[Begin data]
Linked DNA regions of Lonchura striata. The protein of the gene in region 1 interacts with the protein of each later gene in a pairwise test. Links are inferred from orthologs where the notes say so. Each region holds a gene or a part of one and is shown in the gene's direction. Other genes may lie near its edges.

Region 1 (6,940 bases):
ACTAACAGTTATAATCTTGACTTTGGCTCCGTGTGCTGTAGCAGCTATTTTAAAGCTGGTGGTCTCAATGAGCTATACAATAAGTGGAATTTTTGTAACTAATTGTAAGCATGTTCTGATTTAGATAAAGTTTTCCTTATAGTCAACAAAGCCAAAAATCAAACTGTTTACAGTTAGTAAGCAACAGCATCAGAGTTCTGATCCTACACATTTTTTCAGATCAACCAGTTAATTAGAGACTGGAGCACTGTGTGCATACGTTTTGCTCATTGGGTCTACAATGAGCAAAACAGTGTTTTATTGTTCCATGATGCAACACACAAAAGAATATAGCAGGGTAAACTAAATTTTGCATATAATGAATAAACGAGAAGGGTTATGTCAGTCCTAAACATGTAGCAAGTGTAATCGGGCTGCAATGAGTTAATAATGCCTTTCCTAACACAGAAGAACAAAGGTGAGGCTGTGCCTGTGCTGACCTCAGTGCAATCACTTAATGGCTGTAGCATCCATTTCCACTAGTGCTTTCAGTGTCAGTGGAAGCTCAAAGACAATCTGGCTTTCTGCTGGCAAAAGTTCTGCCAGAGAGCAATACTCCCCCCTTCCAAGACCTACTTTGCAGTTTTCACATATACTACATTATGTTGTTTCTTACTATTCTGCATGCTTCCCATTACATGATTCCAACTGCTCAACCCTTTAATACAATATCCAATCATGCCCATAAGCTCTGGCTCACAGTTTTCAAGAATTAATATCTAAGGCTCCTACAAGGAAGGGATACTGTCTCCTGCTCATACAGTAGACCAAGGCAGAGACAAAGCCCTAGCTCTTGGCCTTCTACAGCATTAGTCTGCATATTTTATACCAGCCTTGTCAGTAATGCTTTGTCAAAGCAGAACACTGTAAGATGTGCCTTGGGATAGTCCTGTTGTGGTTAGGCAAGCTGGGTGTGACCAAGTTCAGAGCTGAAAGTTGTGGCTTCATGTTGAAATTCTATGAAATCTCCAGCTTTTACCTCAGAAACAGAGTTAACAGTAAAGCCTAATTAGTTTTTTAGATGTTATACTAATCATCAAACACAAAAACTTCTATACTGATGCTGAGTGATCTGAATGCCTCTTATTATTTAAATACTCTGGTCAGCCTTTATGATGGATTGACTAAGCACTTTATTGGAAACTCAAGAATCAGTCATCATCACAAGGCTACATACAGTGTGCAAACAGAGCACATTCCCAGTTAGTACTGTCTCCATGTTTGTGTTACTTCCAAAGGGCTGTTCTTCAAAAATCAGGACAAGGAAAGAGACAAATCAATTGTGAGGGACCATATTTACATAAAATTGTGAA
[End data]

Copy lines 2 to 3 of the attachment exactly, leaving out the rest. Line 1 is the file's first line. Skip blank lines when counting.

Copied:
Region 1 (6,940 bases):
ACTAACAGTTATAATCTTGACTTTGGCTCCGTGTGCTGTAGCAGCTATTTTAAAGCTGGTGGTCTCAATGAGCTATACAATAAGTGGAATTTTTGTAACTAATTGTAAGCATGTTCTGATTTAGATAAAGTTTTCCTTATAGTCAACAAAGCCAAAAATCAAACTGTTTACAGTTAGTAAGCAACAGCATCAGAGTTCTGATCCTACACATTTTTTCAGATCAACCAGTTAATTAGAGACTGGAGCACTGTGTGCATACGTTTTGCTCATTGGGTCTACAATGAGCAAAACAGTGTTTTATTGTTCCATGATGCAACACACAAAAGAATATAGCAGGGTAAACTAAATTTTGCATATAATGAATAAACGAGAAGGGTTATGTCAGTCCTAAACATGTAGCAAGTGTAATCGGGCTGCAATGAGTTAATAATGCCTTTCCTAACACAGAAGAACAAAGGTGAGGCTGTGCCTGTGCTGACCTCAGTGCAATCACTTAATGGCTGTAGCATCCATTTCCACTAGTGCTTTCAGTGTCAGTGGAAGCTCAAAGACAATCTGGCTTTCTGCTGGCAAAAGTTCTGCCAGAGAGCAATACTCCCCCCTTCCAAGACCTACTTTGCAGTTTTCACATATACTACATTATGTTGTTTCTTACTATTCTGCATGCTTCCCATTACATGATTCCAACTGCTCAACCCTTTAATACAATATCCAATCATGCCCATAAGCTCTGGCTCACAGTTTTCAAGAATTAATATCTAAGGCTCCTACAAGGAAGGGATACTGTCTCCTGCTCATACAGTAGACCAAGGCAGAGACAAAGCCCTAGCTCTTGGCCTTCTACAGCATTAGTCTGCATATTTTATACCAGCCTTGTCAGTAATGCTTTGTCAAAGCAGAACACTGTAAGATGTGCCTTGGGATAGTCCTGTTGTGGTTAGGCAAGCTGGGTGTGACCAAGTTCAGAGCTGAAAGTTGTGGCTTCATGTTGAAATTCTATGAAATCTCCAGCTTTTACCTCAGAAACAGAGTTAACAGTAAAGCCTAATTAGTTTTTTAGATGTTATACTAATCATCAAACACAAAAACTTCTATACTGATGCTGAGTGATCTGAATGCCTCTTATTATTTAAATACTCTGGTCAGCCTTTATGATGGATTGACTAAGCACTTTATTGGAAACTCAAGAATCAGTCATCATCACAAGGCTACATACAGTGTGCAAACAGAGCACATTCCCAGTTAGTACTGTCTCCATGTTTGTGTTACTTCCAAAGGGCTGTTCTTCAAAAATCAGGACAAGGAAAGAGACAAATCAATTGTGAGGGACCATATTTACATAAAATTGTGAA